National Association of Black Journalists Plans to Speak with ESPN About Rob Parker Incident and What First Take is "Trying to Accomplish"

By Jason McIntyre

The buzz around ESPN this week is that Parker will be fired. Multiple sources are saying right now it is 75-25 that Parker will be terminated. The move would make sense for ESPN from this standpoint: First Take is the most criticized show at ESPN, but the network won’t shelve it because it generates ratings and is profitable. Getting rid of Parker wouldn’t hurt the show, either – it is a draw among the unemployed, uninformed set because of the two clowns who regularly host it, Skip Clueless and Screamin’ A Smith.

Parker has a checkered history of saying silly, troll-tastic things (see here, here and here), and firing him might appease the masses who loathe the show. Parker also reportedly has no agent representing him (which, depending on how many clients an agent has, could be a huge benefit).

The NFL has essentially condemned First Take, making players aware of the “discourse on the show.” Reading between the lines: the NFL knows the show is all about race-baiting, and is doing what it can to prevent athletes from participating. Surprisingly, one group not completely slamming the show is the National Association of Black Journalists. This week I spoke with Greg Lee, the President of NABJ, and asked him for his thoughts on the Parker incident:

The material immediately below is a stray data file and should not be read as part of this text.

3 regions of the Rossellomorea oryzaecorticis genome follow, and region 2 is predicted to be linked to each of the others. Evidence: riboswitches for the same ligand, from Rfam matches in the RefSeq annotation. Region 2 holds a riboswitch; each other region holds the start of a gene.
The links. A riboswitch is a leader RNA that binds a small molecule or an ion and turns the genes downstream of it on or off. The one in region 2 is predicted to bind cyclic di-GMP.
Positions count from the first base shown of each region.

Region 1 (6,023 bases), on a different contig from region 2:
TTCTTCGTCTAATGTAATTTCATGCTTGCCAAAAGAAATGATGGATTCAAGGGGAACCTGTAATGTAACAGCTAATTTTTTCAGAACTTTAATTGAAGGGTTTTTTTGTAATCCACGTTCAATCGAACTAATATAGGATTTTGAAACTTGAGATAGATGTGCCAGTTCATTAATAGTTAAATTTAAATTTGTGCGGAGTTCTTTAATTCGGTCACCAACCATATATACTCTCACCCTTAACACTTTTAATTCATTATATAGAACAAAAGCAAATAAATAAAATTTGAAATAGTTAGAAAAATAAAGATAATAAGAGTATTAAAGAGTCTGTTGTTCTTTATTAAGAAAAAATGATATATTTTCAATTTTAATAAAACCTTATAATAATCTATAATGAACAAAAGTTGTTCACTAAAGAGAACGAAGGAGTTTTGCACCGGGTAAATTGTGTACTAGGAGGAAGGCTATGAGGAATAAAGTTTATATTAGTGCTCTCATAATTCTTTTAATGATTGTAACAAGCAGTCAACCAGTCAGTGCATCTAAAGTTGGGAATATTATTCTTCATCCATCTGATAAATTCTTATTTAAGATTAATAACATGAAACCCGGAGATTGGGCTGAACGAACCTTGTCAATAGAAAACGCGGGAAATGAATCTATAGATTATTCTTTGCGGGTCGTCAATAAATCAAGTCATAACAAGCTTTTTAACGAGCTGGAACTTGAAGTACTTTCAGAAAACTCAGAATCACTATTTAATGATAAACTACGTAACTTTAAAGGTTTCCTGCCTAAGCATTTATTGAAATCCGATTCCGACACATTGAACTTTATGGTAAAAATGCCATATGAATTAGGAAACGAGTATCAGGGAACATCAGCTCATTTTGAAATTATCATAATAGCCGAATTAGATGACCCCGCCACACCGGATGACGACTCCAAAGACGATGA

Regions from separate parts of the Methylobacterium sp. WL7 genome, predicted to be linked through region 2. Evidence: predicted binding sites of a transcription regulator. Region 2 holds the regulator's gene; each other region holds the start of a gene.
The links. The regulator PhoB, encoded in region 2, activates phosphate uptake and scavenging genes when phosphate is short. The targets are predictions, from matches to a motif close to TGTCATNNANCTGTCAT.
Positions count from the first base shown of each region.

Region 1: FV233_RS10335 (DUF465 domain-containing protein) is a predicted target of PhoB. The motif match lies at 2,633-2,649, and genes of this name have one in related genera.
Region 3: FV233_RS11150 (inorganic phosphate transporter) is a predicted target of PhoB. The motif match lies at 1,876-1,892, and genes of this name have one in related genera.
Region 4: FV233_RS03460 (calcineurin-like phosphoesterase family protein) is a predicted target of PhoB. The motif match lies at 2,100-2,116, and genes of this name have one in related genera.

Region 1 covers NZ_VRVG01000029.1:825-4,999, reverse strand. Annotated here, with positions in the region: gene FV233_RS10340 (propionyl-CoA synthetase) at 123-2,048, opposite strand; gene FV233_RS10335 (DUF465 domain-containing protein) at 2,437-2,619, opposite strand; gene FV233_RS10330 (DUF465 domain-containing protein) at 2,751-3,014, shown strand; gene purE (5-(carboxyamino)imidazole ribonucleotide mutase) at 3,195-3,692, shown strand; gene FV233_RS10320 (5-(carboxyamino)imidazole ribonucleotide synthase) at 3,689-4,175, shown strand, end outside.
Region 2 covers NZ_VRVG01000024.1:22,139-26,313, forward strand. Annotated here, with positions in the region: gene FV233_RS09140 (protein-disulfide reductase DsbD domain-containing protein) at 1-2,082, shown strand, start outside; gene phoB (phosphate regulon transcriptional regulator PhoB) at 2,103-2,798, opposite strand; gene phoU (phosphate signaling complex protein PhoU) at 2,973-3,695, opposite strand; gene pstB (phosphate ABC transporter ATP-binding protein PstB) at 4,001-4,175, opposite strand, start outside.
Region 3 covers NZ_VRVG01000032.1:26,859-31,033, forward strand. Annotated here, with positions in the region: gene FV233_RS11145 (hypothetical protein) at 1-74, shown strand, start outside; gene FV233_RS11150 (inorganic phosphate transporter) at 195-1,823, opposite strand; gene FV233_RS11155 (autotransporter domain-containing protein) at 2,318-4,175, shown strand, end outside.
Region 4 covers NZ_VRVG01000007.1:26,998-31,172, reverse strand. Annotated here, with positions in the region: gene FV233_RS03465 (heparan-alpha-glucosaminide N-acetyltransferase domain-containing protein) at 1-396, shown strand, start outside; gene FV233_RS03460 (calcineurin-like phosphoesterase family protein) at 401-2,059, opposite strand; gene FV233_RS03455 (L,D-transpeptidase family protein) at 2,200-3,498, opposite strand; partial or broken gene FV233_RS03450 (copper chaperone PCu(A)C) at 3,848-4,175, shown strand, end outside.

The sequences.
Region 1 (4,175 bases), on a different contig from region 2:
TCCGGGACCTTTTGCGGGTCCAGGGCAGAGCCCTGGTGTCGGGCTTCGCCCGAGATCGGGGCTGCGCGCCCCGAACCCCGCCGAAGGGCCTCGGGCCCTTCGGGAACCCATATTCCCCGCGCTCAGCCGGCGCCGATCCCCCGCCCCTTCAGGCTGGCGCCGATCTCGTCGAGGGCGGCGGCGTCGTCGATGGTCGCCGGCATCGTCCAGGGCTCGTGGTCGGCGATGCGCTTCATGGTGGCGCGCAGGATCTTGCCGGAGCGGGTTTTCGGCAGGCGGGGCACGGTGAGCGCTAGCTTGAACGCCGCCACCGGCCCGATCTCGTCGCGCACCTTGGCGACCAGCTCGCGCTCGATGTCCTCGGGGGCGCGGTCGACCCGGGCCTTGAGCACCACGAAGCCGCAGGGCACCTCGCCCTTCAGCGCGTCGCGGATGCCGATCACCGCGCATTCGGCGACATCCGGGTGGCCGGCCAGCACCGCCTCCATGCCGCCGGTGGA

"We have had internal discussions and at some point, we will speak to ESPN about it. I know a lot of people there, and we want to grasp what they’re trying to accomplish on the show … But given that the show comes on 365 days a year, how often do you have a slip up on one of those shows?"

One problem could be that the NABJ is very tied to ESPN (see here and here), which might be why they’ve been slow to react to the show’s rich history of ignorant behavior, like Stephen A. Smith saying the n-word, twice, with no repercussions from ESPN. The NABJ went after Phil Mushnick of the NY Post earlier this year; it has gone after CNN in the past. It is fairly surprising nothing has been said about First Take. Could one of the reasons be that Galen Gordon of the NABJ is part of the team that produces First Take? Those familiar with ESPN may remember Gordon as one of the guys who was the brains behind Stephen A. Smith’s “Quite Frankly.”

Lee went on: “I understand what Rob was trying to say, but the execution was poor. When they have discussions concerning race … if you misinterpret something … the way Rob executed what he said, the way he said it … the perception is he was race-baiting.”

ESPN holds pre-production meetings prior to all shows. Parker had to have made producers aware of what he was going to say. Apparently, nobody objected. At what point do the producers of the show get held accountable?